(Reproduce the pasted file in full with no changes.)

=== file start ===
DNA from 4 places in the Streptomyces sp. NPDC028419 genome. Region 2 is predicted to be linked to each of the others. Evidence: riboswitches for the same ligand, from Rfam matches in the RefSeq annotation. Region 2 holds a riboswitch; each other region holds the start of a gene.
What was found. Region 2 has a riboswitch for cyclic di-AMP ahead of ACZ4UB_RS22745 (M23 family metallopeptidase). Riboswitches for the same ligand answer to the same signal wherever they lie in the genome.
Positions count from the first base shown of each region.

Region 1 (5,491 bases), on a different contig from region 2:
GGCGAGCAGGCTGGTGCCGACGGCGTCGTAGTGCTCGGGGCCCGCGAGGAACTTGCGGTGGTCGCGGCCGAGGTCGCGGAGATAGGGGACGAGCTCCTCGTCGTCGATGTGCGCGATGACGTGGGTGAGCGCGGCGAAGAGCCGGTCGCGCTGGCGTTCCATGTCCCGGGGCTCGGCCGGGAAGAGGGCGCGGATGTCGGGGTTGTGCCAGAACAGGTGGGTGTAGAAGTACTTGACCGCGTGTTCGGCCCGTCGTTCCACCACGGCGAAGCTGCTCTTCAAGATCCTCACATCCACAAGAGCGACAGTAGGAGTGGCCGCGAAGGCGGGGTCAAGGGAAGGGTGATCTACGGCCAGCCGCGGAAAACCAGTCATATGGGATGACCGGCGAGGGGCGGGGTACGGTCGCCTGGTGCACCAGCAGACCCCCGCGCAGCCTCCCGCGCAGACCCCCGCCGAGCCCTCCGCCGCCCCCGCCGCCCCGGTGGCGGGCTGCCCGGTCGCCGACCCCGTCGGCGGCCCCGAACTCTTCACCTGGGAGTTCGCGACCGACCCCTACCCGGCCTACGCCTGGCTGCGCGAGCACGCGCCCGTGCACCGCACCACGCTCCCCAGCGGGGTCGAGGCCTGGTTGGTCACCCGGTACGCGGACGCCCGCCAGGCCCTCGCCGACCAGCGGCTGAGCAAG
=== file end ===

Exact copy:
DNA from 4 places in the Streptomyces sp. NPDC028419 genome. Region 2 is predicted to be linked to each of the others. Evidence: riboswitches for the same ligand, from Rfam matches in the RefSeq annotation. Region 2 holds a riboswitch; each other region holds the start of a gene.
What was found. Region 2 has a riboswitch for cyclic di-AMP ahead of ACZ4UB_RS22745 (M23 family metallopeptidase). Riboswitches for the same ligand answer to the same signal wherever they lie in the genome.
Positions count from the first base shown of each region.

Region 1 (5,491 bases), on a different contig from region 2:
GGCGAGCAGGCTGGTGCCGACGGCGTCGTAGTGCTCGGGGCCCGCGAGGAACTTGCGGTGGTCGCGGCCGAGGTCGCGGAGATAGGGGACGAGCTCCTCGTCGTCGATGTGCGCGATGACGTGGGTGAGCGCGGCGAAGAGCCGGTCGCGCTGGCGTTCCATGTCCCGGGGCTCGGCCGGGAAGAGGGCGCGGATGTCGGGGTTGTGCCAGAACAGGTGGGTGTAGAAGTACTTGACCGCGTGTTCGGCCCGTCGTTCCACCACGGCGAAGCTGCTCTTCAAGATCCTCACATCCACAAGAGCGACAGTAGGAGTGGCCGCGAAGGCGGGGTCAAGGGAAGGGTGATCTACGGCCAGCCGCGGAAAACCAGTCATATGGGATGACCGGCGAGGGGCGGGGTACGGTCGCCTGGTGCACCAGCAGACCCCCGCGCAGCCTCCCGCGCAGACCCCCGCCGAGCCCTCCGCCGCCCCCGCCGCCCCGGTGGCGGGCTGCCCGGTCGCCGACCCCGTCGGCGGCCCCGAACTCTTCACCTGGGAGTTCGCGACCGACCCCTACCCGGCCTACGCCTGGCTGCGCGAGCACGCGCCCGTGCACCGCACCACGCTCCCCAGCGGGGTCGAGGCCTGGTTGGTCACCCGGTACGCGGACGCCCGCCAGGCCCTCGCCGACCAGCGGCTGAGCAAG